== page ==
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A Few Investing Reminders

It’s been an impressive run for stocks over the past year and clients have been rewarded for being patient and sticking with a disciplined, evidence based investment strategy. After seeing significant gains, however, it can be easy to forget that there were bumps along the way and that markets don’t always go up in a straight line. Unfortunately, I don’t have a crystal ball to tell you what direction markets will go over the next several weeks or months (run from anybody that tells you they do!), but it’s imperative that we prepare ourselves emotionally, so that when stock markets do experience an inevitable correction, we aren’t caught off guard.  Below are some helpful insights to remember as we begin 2018.

 

Market timing doesn’t work – Trying to predict market movements and market peaks is an impossible task. Not only do you have to get the timing right when you sell, but you also must get the timing right when you buy back in.  What if you were completely wrong and markets continued to go up? What if you were right and markets rebound swiftly? Then factor in any tax consequences, trading costs, and market timing quickly becomes a losing proposition.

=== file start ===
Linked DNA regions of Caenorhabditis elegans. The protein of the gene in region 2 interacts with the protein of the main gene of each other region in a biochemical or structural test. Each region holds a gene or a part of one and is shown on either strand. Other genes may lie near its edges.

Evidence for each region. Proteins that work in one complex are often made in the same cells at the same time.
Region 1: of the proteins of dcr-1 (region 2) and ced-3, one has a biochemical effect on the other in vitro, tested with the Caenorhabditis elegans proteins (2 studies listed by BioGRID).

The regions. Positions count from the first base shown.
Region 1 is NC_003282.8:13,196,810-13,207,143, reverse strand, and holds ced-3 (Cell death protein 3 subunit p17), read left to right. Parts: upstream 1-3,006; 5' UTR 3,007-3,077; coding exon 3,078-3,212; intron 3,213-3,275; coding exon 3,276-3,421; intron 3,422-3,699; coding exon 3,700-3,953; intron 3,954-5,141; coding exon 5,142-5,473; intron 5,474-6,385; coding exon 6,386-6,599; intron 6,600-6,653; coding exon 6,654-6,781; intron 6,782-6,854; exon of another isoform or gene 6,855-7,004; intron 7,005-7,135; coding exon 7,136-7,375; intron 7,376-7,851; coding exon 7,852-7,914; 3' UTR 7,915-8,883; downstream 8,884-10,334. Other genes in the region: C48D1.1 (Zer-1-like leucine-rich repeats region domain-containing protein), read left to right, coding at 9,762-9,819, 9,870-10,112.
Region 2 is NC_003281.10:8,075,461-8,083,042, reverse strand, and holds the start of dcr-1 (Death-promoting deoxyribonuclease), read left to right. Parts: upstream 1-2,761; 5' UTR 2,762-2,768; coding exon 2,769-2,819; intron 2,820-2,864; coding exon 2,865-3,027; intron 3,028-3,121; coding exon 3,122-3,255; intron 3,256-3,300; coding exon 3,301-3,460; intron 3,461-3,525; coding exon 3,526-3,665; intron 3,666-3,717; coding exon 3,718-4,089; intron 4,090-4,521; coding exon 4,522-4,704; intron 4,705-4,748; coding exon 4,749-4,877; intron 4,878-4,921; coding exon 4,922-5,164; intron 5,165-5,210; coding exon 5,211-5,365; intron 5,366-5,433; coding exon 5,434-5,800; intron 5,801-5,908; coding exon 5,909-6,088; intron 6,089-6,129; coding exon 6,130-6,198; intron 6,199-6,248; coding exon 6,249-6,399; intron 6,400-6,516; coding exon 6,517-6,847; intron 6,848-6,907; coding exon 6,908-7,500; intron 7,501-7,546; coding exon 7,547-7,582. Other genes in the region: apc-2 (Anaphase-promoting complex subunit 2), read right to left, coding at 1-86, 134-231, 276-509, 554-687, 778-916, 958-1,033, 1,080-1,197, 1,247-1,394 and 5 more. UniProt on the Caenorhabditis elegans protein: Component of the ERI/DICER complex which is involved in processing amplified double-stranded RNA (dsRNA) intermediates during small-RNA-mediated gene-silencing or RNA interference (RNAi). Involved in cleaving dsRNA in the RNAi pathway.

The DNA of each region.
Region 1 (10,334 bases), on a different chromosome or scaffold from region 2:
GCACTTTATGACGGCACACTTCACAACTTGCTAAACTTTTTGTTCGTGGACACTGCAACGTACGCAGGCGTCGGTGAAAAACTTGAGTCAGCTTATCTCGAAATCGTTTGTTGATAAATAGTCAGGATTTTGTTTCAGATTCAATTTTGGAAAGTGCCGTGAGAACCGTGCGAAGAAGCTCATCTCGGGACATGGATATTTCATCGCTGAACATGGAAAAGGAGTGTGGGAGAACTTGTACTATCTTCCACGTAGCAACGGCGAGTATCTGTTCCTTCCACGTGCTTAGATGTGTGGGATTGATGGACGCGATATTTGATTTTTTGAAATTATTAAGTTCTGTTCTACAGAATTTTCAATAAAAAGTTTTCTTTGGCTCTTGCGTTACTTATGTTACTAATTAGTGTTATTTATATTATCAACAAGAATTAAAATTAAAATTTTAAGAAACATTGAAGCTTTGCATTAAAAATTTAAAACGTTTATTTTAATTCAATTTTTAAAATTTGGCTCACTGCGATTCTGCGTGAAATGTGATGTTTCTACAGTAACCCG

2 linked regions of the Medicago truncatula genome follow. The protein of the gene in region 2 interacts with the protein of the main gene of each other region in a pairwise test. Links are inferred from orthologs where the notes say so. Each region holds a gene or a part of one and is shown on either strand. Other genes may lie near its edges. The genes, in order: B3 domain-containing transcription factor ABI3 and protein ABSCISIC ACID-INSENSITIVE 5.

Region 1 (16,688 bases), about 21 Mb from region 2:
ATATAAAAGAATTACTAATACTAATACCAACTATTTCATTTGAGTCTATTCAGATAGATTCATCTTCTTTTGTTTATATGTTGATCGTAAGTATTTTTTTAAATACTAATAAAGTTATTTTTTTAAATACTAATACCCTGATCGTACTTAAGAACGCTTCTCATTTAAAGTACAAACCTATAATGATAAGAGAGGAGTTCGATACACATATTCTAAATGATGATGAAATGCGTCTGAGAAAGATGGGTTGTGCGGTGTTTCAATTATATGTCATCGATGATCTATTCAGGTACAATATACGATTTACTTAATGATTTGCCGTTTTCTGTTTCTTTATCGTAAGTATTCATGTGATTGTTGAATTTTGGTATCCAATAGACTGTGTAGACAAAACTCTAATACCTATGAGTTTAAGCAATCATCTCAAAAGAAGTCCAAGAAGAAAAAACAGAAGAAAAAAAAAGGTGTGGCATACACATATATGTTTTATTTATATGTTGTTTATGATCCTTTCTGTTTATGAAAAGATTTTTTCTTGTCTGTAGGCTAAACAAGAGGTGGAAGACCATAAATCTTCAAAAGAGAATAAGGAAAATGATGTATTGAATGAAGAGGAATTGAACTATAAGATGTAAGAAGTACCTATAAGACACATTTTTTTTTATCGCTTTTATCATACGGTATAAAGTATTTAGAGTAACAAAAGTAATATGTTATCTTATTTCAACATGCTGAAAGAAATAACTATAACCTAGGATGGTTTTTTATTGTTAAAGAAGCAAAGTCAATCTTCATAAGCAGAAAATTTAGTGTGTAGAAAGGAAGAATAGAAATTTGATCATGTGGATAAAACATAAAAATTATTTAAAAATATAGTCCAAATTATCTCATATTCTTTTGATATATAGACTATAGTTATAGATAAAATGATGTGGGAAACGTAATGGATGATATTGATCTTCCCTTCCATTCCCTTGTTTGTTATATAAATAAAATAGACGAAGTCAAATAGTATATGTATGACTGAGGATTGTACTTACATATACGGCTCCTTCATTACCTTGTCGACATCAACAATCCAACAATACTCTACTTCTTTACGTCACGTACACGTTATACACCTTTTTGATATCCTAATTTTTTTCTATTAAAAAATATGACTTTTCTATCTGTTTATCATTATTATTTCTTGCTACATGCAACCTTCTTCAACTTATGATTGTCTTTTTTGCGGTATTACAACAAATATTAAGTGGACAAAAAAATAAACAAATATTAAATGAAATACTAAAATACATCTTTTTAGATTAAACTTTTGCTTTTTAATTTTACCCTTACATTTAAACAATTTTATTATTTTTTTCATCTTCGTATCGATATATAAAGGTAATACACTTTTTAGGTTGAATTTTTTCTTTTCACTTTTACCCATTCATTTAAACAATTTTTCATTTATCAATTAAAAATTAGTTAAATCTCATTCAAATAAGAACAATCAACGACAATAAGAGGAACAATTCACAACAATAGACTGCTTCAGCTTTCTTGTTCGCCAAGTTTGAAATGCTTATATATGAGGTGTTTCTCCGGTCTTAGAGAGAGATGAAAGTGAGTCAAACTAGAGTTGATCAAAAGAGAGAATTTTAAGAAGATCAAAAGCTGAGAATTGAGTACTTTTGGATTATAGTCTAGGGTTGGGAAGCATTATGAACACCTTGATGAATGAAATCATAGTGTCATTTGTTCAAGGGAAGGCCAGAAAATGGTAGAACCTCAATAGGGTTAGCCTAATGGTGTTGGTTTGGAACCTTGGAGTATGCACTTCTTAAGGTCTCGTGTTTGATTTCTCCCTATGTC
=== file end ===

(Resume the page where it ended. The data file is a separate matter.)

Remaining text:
Markets will go up and down – It can be easy to forget about all the stress and emotional havoc that comes into play when markets do decline, especially after markets have done so well for such a long period of time.  As such, there is no better time than now, when markets are hitting all-time highs to prepare yourself and acknowledge that market corrections will happen in the future and when they do, there is no reason to panic.

 

Tune out the noise – The financial media does an exceptional job of spreading fear.  The news and headlines can make even the most experienced investors challenge their investment discipline. Some messages tempt you to chase the latest investment fad (think cryptocurrencies), while others might create anxiety about what the future holds.  When these messages flash in front of you, always consider the source and try to maintain a long-term perspective.

 

Stay focused on your long-term plan – Whether it’s saving for retirement, funding your children or grandchildren’s education, saving to purchase a home or any other financial goal, focus your attention on the things you can control. These include getting your asset allocation (mix between stocks and bonds) right given your time horizon and ability to handle risk, keeping costs low, automating any investment account contributions, and avoiding making any emotional investment decisions when we do see declines.